In this post, my goal is to provide feedback on my experiences obtaining the EC-Council Certified Ethical Hacker v9 (C|EH) certification. Although I passed the C|EH exam in November of 2017, I am hoping to provide useful information for those who are interested in achieving this certification.

While studying for the CompTIA Security+ exam, my company graciously provided a Plural Sight subscription (~$500). Within Plural Sight’s library, I found several courses on Certified Ethical Hacker 312–50.

I began to watch this series and really enjoyed how the instructors delivered the content. They thoroughly discussed each topic, but also were able to breakup the monotony with witty jokes and stories. In addition, the first video of the series provided instruction of how to setup up your own virtual lab.

For me, the Plural Sight C|EH course was a great start. However, I wanted some formal or virtual classroom instruction. So, I found a company that was advertising a C|EH class on Eventbrite and purchased a seat.

Since I had about one month before the virtual classroom instruction began, I continued with the Plural Sight C|EH series in order to be more familiar with the instructor lead virtual training. As the time neared to take the virtual classroom instruction, the red flags started appearing.

Based on the training provider’s literature, the provider was supposed to email basic information regarding the instructor’s name as well as the ability to setup and test remote connectivity to their virtual classroom. However, that did not occur.

After multiple calls and emails to the training provider, all of which were unanswered, I turned to EC-Council for assistance. This is where I learned that EC-Council provides the instruction themselves and only authorizes a few third-party training partners.

So yes folks, I got took. Ironically enough, I got scammed trying to take a Certified Ethical Hacker class. To add insult-to-injury, EC-Council informed me that I was not eligible to sit for the C|EH 312–50 exam without first attending an authorized C|EH training class.

Luckily, I purchased the virtual training with an AMEX card. After reporting the event to AMEX, they immediately credited my account and advised me they would take care of reimbursement from the third-party and that I was not to worry about this event any longer. Thank you AMEX!!

Once the money was credited to my AMEX account, my next action was to purchase the C|EH class from EC-Council. The concept of a vendor providing the training was new to me based on my past experiences taking Cisco training; where it was all taught by third-parties and not Cisco. I will have to chalk this up to a lesson learned.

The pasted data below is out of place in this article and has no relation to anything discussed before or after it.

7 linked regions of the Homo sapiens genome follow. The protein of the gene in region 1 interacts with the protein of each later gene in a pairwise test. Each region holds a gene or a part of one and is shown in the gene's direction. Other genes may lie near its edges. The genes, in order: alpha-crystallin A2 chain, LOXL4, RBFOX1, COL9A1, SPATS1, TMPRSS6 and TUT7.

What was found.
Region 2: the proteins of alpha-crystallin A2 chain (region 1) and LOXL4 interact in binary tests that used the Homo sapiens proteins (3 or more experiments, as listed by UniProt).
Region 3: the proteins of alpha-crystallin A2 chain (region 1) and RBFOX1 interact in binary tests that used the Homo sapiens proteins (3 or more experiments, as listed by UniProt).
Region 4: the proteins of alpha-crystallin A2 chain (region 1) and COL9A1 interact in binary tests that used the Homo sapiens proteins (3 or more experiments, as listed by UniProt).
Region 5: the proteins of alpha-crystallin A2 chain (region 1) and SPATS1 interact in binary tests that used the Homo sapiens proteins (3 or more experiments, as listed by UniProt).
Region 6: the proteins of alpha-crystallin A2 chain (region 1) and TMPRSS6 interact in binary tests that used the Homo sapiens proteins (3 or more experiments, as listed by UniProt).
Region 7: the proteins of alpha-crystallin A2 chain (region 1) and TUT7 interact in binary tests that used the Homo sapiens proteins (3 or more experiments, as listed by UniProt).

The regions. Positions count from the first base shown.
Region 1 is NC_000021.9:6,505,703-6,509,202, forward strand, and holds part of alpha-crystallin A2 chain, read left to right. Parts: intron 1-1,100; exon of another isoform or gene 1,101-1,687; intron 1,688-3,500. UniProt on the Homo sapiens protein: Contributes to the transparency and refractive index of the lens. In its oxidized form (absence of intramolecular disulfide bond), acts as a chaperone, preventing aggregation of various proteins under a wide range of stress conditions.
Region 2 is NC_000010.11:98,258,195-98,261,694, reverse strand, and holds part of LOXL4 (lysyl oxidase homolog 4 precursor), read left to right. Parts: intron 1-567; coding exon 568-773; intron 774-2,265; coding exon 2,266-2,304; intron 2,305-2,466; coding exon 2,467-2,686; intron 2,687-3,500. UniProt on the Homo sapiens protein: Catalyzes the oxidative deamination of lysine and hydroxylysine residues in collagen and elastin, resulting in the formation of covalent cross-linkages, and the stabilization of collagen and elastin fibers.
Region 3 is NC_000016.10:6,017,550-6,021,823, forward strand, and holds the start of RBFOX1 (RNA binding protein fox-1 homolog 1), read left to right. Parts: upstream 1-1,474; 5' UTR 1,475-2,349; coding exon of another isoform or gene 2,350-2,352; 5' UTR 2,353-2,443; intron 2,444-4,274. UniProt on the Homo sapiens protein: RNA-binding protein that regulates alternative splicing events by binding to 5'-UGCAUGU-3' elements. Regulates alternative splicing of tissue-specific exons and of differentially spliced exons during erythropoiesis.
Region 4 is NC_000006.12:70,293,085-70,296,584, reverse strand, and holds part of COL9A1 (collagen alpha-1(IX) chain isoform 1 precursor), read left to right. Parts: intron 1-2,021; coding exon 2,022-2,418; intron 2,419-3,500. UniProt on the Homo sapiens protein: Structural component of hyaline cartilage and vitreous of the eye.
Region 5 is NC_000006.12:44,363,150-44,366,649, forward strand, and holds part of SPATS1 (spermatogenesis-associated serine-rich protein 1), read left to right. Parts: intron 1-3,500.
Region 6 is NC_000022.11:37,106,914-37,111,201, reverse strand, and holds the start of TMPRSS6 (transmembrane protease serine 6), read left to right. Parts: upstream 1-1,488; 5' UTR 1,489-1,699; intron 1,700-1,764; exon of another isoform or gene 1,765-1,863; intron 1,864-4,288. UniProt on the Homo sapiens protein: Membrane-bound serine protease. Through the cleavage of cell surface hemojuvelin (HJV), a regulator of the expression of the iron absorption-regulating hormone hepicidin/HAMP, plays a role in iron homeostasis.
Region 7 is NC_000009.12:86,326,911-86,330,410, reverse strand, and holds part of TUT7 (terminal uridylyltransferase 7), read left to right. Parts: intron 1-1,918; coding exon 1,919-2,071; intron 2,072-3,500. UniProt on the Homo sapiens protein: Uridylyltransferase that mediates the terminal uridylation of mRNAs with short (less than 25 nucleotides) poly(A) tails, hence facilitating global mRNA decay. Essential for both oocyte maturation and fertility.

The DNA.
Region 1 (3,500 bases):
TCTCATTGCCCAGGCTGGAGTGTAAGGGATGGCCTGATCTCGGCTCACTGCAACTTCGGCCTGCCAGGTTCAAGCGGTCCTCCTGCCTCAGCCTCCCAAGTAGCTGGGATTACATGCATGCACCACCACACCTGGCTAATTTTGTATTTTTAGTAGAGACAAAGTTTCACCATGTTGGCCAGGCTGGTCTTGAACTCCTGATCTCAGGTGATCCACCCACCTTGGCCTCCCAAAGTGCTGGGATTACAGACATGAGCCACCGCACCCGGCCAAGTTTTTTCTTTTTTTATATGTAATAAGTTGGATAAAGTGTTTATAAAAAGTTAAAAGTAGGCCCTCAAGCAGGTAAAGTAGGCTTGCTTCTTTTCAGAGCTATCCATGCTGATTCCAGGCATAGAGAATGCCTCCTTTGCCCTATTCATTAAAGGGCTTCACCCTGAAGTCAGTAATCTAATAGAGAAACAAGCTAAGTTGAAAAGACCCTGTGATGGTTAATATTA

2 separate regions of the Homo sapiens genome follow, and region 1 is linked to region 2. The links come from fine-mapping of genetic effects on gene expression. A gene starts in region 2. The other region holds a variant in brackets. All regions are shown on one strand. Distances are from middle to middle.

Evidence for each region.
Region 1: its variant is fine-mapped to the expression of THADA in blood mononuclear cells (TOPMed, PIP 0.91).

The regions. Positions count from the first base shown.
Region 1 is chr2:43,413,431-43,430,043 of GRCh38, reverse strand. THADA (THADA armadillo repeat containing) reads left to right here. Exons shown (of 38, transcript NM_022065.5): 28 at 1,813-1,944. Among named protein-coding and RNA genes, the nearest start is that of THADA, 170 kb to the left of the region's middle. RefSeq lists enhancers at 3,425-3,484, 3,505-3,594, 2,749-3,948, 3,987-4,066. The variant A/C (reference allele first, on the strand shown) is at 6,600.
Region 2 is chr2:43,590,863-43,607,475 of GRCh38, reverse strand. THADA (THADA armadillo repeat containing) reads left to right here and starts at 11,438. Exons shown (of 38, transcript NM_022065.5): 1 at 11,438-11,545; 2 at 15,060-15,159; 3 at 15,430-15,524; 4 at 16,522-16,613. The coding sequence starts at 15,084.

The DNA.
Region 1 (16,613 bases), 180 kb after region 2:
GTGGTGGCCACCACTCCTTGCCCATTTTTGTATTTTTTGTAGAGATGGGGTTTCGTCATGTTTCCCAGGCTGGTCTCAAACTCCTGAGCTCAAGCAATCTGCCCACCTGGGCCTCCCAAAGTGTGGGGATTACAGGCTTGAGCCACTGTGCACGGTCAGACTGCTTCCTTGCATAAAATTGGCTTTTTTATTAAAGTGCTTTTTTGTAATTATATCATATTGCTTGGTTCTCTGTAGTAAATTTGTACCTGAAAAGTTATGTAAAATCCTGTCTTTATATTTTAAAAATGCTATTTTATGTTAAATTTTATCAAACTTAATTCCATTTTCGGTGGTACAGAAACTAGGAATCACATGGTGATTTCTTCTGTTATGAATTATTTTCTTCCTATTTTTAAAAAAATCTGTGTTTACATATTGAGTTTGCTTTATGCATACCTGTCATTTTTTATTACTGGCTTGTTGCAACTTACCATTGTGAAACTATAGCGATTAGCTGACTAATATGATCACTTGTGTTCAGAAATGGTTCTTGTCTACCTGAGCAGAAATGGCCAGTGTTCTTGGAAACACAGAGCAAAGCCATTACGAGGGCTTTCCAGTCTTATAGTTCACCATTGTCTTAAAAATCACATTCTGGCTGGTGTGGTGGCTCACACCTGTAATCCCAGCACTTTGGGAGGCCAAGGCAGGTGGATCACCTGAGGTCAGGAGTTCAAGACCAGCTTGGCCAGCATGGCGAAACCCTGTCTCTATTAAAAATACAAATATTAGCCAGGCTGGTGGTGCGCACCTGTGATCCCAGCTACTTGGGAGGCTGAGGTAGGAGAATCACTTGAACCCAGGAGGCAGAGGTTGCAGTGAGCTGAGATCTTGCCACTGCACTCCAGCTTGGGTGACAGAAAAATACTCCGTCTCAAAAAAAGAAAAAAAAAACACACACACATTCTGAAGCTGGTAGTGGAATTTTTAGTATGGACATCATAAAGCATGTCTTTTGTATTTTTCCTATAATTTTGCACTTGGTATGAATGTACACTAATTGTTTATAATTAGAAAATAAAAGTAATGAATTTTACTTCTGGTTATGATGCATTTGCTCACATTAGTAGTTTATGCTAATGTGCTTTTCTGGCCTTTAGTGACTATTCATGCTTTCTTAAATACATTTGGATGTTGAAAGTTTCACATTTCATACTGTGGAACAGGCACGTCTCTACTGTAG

From EC-Council, I purchased the iLearn package. This included a one-year subscription of iLearn Online Training, a six-month subscription of iLabs, e-courseware, a VUE AVTC Voucher, and a six-month subscription to Transcender.

Once the purchase was complete, EC-Council followed up with several emails that included detailed instructions on how to get started as well as how to redeem the vouchers for the different packages purchased.

The iClass portal is where all of the virtual lecture content is stored for on-demand play back. I enjoyed the instructor’s ability to deliver the content as well as provide stories pertaining to his hacking experience. The portal also provides the ability to take notes and launch the E-Courseware.

With regards to the E-Courseware, this material was housed on Vitalsource.com within the Bookshelf portal. I thought the material was well put together. If one is not familiar with the Bookshelf portal, it may take some time to get used to it.

Also, within the iClass portal there is the ability to launch the Module Labs. I really enjoyed the labs a lot. The labs were configured to where the student had multiple systems to hack against and not disrupt other students. In addition, the student can walk through the chapter lab with step-by-step instructions or go completely rogue and test what seemed to be hundreds of different security applications.

After I completed the C|EH course, on iClass, I used the Transcender voucher to register for my six-month practice test. I took multiple practice tests each day and I continued testing until I consistently scored in the 95% range. At this point, I used my last voucher and registered to sit for the exam.

As to the C|EH v9 exam itself, I found that it was not as challenging as the CompTIA Security+ exam. I felt a little let down due to the fact that I thought there would have been some basic hacking simulations on the exam.

In talking with several veteran penetration testers, the lack of keyboard time seems to portray a negative light towards the C|EH within the security community. Although, I have read that the new C|EH v10 exam has a practical component and hopefully this will address some of the lukewarm acceptance of the C|EH certification among the security community.

In closing, I hope that sharing my experience helps provide useful information to those who are seeking the EC-Council C|EH certification. In addition, if you do not already have the CompTIA Security+, I would recommend completing this shortly before or after completing the C|EH exam.

Cyber Security Enthusiast

Get the Medium app

A button that says 'Download on the App Store', and if clicked it will lead you to the iOS App store
A button that says 'Get it on, Google Play', and if clicked it will lead you to the Google Play store